As we have recently been translating a lot of documents from Spanish (Peru) to English, we thought we would do a short blog about Peru!
Travel is only made better when you can communicate and understand what locals are talking about. Peru is home to larger than life sights, and many of nature’s wonders. Peru has so much to offer, its time to experience their culture in an immersive way by speaking their language. See all the sights and discover what locals love to do.
- 84.1% of Peruvians speak Spanish, 13% speak Quechua, and 1.7% speak Aymara, other languages that are spoken make up 1.2%.
- This makes speaking the local language even more important.
- The official name of Peru is the Republic of Peru.
- The second-largest portion of the rainforest is in Peru, after Brazil.
- 60% of the land in Peru is the Amazonian Rainforest.
- The Incan Empire was centralized in Peru.
- Guinea Pigs are a common food source in Peru
- Machu Picchu is an astronomical observatory.
- Machu Picchu was built before the invention of the wheel.
- The largest sand dune in the world is in Peru (Cerro Blanco sand dune)
- The highest lake in the world is Lake Titicaca in Peru, which borders Bolivia.
- Peru is home to the deepest canyon in the world (The Cotahuasi Canyon is 10,605 feet deep)
- Peru grows more than 3,000 varieties of potatoes.
- The national drink of Peru is the Pisco sour
- The world’s largest bird is native to Peru (Giant Andean condor)
- The tallest flowering plant is native to Peru and grows up to 5 meters in height (Puya raimondii)
Must-See in Peru
With all of the ancient history and natural wonders in Peru, you could spend a lifetime here and still feel like there is more to see. Here are the must-sees for your visit to Peru:
Roosted high upon an edge, 300 meters over the Urubamba River, the magnificent Incan city of Machu Picchu is one of the most breathtaking sights to visit. Nearly as amazing as the vestiges themselves is the awesome setting of steep, lavish, and frequently cloud-covered mountains. Watching out over Machu Picchu, the wilderness secured mountains, and the stream far beneath, it isn’t difficult to envision why the Incas picked this spot to assemble their city.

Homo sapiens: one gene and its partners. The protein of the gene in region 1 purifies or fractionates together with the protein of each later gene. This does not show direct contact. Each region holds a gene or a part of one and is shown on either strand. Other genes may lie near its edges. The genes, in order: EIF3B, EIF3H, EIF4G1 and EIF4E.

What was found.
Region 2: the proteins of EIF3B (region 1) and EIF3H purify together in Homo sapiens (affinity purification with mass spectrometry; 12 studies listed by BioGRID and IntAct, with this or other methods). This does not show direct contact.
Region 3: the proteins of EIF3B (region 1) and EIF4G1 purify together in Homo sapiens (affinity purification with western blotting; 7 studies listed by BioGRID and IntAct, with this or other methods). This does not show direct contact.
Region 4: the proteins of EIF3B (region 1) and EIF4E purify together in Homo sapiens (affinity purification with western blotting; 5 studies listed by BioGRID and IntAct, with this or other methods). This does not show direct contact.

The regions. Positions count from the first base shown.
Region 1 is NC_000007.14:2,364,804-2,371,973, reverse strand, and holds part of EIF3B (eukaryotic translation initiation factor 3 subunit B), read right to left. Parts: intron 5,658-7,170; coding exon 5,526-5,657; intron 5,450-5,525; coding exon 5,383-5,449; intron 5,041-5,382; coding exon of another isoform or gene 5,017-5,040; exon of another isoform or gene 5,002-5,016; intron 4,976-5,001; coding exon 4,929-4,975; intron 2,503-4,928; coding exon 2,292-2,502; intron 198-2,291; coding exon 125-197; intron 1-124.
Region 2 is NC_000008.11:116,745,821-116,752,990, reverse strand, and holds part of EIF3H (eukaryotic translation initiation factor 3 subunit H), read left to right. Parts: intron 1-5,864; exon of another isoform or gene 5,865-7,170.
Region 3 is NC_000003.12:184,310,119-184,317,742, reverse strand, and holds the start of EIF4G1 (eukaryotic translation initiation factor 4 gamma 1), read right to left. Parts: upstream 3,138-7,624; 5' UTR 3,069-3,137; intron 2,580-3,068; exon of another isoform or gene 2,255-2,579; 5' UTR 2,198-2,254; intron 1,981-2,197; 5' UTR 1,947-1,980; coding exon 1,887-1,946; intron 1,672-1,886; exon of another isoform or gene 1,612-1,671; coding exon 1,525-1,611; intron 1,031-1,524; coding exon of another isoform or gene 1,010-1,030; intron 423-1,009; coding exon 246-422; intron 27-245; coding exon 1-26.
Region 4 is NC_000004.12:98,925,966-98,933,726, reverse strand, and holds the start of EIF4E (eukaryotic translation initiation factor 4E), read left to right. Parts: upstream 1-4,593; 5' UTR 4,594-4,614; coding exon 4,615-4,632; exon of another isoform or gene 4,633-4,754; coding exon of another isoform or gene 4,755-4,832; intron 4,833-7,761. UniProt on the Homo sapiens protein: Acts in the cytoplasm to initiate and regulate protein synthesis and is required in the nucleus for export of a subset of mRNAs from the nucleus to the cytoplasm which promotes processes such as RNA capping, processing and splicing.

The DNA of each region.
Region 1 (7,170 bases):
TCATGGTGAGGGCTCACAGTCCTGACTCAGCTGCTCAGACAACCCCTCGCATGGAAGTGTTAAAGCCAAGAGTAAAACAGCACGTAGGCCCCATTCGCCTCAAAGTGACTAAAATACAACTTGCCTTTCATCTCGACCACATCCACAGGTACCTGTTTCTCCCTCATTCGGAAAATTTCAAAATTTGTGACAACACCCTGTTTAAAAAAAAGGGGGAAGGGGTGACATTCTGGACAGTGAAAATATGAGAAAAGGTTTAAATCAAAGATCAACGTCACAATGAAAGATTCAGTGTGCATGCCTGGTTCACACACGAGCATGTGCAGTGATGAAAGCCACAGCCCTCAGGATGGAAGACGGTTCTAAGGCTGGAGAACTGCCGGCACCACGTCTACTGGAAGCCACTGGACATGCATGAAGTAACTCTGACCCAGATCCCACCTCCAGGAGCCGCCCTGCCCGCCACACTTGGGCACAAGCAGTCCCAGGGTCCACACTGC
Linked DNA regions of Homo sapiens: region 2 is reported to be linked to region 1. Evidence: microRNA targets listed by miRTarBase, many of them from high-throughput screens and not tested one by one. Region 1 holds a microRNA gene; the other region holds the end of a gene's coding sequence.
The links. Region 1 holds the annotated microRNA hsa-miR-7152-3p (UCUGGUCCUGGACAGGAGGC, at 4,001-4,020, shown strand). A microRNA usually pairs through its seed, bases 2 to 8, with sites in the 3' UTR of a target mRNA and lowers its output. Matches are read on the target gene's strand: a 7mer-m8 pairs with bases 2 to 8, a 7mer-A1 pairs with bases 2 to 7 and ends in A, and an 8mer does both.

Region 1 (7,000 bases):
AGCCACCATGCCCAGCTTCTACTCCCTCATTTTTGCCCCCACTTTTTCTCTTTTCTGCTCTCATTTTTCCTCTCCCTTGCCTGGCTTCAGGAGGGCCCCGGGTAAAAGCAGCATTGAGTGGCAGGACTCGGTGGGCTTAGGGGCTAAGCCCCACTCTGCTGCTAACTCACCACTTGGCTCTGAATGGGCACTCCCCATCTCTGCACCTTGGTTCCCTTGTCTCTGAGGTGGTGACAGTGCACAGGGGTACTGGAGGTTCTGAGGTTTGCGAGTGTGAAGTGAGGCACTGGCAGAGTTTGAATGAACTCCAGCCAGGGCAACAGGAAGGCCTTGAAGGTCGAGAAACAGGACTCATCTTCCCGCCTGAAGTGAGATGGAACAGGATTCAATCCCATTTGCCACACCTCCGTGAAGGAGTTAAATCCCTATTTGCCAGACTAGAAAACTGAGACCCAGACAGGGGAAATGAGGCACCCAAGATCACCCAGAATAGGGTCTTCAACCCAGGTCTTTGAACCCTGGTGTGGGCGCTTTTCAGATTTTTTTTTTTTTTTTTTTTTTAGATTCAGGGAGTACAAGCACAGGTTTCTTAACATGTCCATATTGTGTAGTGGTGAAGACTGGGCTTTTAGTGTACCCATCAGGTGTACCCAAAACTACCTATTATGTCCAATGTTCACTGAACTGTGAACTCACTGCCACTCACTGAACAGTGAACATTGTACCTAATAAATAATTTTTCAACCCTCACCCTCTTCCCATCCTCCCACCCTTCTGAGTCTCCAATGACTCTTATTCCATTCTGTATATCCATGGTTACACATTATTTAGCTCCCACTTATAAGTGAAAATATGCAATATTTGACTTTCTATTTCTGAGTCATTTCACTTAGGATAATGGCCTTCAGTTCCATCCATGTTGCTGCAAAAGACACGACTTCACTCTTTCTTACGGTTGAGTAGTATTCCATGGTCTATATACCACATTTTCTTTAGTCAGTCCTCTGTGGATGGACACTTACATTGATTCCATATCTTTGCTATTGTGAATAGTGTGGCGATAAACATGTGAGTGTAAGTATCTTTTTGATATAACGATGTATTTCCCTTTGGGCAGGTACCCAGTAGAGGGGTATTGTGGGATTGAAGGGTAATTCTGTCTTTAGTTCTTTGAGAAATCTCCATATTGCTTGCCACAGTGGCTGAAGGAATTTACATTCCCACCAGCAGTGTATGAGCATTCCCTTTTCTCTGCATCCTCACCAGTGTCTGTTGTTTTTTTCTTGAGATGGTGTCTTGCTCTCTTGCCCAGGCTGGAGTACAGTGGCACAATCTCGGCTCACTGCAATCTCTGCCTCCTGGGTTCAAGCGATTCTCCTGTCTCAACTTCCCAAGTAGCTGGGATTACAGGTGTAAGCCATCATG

The Inca Trail
The renowned Inca Trail is a four-day climb, which ends at Machu Picchu, and is viewed by numerous individuals as the feature of their visit to Peru. This beautiful trail is is not a walk in the park but nonetheless a rewarding one. There are a few starting points for the Inca Trail, the most conventional starting point for the four-day climb is at kilometer marker 82 of the Cusco – Aguas Calientes rail line. Starting here, the trail passes over 30 Inca remains and crosses through some amazing views.
Cusco’s Architectural Treasures
Strolling through the roads of Cusco is like wandering through a historical center. It is also a UNESCO World Heritage Site. Cusco is full of Inca ruins which can be seen on beautiful old buildings as you walk through the narrow streets, exhibiting the city’s long history. Plaza de Armas, in the downtown area is home to the Cathedral and La Compania, two similarly noteworthy structures. The square is likewise an incredible spot to begin your visit, grab a bite, or just spend time looking at sights and people passing by. Keeping in mind that there are endless structures and exhibition halls worth visiting, the congregation of Santo Domingo, is one of Cusco’s must-see attractions.
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